Harshini Tippareddy | October 16, 2017
Beauty rituals have existed for thousands of centuries, with people from all cultures trying to discover the elusive “fountain of youth”. However, gone are the days where women used beet juice for rosy cheeks or crushed mulberries for lip stains. Today, the United States has the largest cosmetics market in the world with projected revenue of over $62 billion in 2016.  With the rise of YouTube beauty channels and the increased attention on skin care, women and men alike are on the search for effective and affordable beauty products. However, anyone who has been to Sephora, Ulta, or any beauty aisle knows that cosmetics can cost a pretty penny. These steep price tags have given rise to counterfeiters re-creating cosmetics and selling them as the real deal. In 2015, U.S. companies lost approximately $800 million to $1 billion due to counterfeited products.  Below, I will talk through two cases that detail the detriment of cosmetic counterfeits.
Estée Lauder Cosmetics Ltd., et al., v. Get Your Mac On, LLC, et al.
In 2013, Estée Lauder and its subsidiary Make-up Art Cosmetics, Inc. (MAC) filed a lawsuit against Get Your Mac On, LLC for trademark counterfeiting and infringement, among several other claims.  Get Your Mac On sold products alleged to be genuine MAC products on their website.  The website advertised that all their products were “100% authentic” and absolutely not fake.  Estée Lauder learned that Target Australia sold these counterfeit MAC products that it received from Get Your Mac On.  Neither Get Your Mac On nor Target Australia had license or authorization by Estée Lauder to advertise, distribute, sell, or offer to sell genuine MAC products.  The Court awarded MAC over $1.8 million after winning its lawsuit.
What’s the Big Deal?
In 2011, the Chamber of Commerce estimated that counterfeiting caused a loss of $250 billion in revenue for American businesses.  Although businesses are often at a disadvantage when combatting counterfeiters, they are not the only ones suffering. An estimated loss of 750,000 jobs in the U.S. is due to counterfeiting.  While overseas counterfeit markets are profiting off of the consumers in America, it is our economy that is taking a toll.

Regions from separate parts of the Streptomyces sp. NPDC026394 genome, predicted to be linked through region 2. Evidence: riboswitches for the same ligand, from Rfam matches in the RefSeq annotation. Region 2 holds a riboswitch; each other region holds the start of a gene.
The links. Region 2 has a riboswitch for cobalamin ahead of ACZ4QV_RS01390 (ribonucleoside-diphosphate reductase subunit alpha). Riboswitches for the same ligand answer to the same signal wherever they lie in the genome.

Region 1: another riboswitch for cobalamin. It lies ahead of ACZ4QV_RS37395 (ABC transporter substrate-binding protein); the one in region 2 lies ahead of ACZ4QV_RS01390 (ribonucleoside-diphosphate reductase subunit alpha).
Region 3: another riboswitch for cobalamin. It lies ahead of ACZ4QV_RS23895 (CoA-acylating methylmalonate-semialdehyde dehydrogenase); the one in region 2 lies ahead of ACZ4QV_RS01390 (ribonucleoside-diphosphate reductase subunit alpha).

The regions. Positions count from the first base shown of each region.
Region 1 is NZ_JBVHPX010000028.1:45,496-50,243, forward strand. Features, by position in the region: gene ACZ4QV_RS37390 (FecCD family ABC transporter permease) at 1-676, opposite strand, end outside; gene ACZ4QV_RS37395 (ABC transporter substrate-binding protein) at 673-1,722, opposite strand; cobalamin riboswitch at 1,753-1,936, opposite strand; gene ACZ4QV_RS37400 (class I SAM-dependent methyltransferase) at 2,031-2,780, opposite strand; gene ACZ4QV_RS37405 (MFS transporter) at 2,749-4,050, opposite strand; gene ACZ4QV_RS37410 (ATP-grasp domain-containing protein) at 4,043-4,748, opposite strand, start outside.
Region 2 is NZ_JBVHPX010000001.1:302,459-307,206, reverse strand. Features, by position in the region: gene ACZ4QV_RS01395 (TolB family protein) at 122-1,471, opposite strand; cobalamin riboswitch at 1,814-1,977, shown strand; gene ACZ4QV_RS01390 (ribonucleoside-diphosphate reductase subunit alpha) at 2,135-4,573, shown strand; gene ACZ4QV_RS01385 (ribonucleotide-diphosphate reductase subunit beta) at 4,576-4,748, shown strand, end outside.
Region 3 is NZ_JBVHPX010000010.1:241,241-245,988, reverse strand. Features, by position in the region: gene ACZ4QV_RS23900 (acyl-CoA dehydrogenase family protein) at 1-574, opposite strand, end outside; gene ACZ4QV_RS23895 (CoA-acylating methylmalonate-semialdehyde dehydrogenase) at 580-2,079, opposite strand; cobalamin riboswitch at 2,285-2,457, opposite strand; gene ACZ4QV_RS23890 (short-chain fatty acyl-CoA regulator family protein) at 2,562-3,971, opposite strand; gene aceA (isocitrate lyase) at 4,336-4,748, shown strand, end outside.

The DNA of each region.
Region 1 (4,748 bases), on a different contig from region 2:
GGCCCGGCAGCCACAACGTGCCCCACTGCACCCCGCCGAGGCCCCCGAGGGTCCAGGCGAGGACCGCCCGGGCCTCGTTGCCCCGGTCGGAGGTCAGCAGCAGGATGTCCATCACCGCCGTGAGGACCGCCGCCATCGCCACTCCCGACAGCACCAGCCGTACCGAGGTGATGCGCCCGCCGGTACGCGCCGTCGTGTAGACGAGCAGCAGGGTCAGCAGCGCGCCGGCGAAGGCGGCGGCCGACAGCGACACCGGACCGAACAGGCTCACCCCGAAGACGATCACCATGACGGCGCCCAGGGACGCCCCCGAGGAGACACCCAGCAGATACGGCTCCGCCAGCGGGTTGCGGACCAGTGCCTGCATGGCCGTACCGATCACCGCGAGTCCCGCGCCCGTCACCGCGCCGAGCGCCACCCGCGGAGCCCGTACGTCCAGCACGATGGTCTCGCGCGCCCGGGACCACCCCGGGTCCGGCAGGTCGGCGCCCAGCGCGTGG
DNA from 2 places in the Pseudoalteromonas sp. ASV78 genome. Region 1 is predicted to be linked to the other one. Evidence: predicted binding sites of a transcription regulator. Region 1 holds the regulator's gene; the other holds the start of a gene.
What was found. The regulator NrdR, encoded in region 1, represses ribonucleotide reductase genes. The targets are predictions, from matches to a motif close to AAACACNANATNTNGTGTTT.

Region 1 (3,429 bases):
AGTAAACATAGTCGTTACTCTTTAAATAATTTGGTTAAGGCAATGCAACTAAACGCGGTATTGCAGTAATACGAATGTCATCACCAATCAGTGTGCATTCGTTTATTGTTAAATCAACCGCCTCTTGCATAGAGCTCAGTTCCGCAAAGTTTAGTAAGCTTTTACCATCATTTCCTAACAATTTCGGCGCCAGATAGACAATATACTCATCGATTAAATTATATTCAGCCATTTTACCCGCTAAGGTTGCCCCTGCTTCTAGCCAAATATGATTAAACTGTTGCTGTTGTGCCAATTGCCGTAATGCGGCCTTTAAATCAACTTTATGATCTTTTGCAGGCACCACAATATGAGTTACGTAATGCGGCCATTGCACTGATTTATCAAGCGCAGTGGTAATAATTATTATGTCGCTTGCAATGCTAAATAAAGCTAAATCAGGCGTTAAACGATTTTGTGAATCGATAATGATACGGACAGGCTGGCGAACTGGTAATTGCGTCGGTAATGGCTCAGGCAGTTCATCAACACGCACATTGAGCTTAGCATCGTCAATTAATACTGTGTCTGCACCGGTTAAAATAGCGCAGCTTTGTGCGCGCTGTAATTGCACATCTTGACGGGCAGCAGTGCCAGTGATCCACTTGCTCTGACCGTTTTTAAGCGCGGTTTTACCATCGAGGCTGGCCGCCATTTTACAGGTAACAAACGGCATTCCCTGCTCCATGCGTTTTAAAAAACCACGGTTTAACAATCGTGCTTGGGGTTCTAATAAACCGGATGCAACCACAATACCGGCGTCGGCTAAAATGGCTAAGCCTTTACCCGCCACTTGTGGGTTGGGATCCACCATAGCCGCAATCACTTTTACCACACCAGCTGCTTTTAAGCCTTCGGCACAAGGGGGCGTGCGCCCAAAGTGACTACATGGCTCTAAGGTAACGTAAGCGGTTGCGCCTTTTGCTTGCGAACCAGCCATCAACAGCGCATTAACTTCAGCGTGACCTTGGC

Johnson & Johnson Consumer Companies, Inc. v. Aini, et al.
Johnson & Johnson Consumer Companies (Johnson), a seller of health and beauty products, owns a line of skin care products under the trade name “AMBI”.  Johnson sued a large group of retailors for allegedly selling counterfeit products.  The two AMBI skin bleach products at issue in this case are the AMBI Special Skin Discoloration Fade Cream (AMBI Special) and AMBI Extra Skin Discoloration Fade Cream (AMBI Extra).  Undercover investigators purchased the allegedly counterfeit AMBI Special and AMBI Extra products from each of the retailors.  To the untrained eye, it is nearly impossible to differentiate between the genuine AMBI products and the counterfeits.  Based on tests conducted on a few of the counterfeit samples revealed that they contained only 0.03-0.04% of the active skin bleach ingredient in contrast with the 2% in the genuine products.  The retailors claimed that their products were past versions and therefore not counterfeit.  Even so, the Court held that these prior versions of the AMBI bleach products are materially different from Johnson’s products under the Lanham Act, and consequently, they are counterfeit.  The Court allowed Johnson to destroy any seized counterfeit AMBI products in its possession. 
What’s the Big Deal?
Three words. Counterfeited skin bleach. Need I say more? Skin bleach, in general, is a highly controversial product with many side effects. In the case above, the Court noted that the allegedly counterfeit products did not contain warnings to the consumer that were listed on the retailer’s actual products.  The packaging did not mention the following warnings: the possible side effect of temporary skin darkening, instructions to discontinue if there was no improvement after three months, and that the product not be used for sunburn prevention. Furthermore, the products did not contain expiration dates and batch codes.  A prospective consumer of the AMBI products would find the warnings and expiration date useful and relevant to avoid any detrimental effects of using the cream after this date.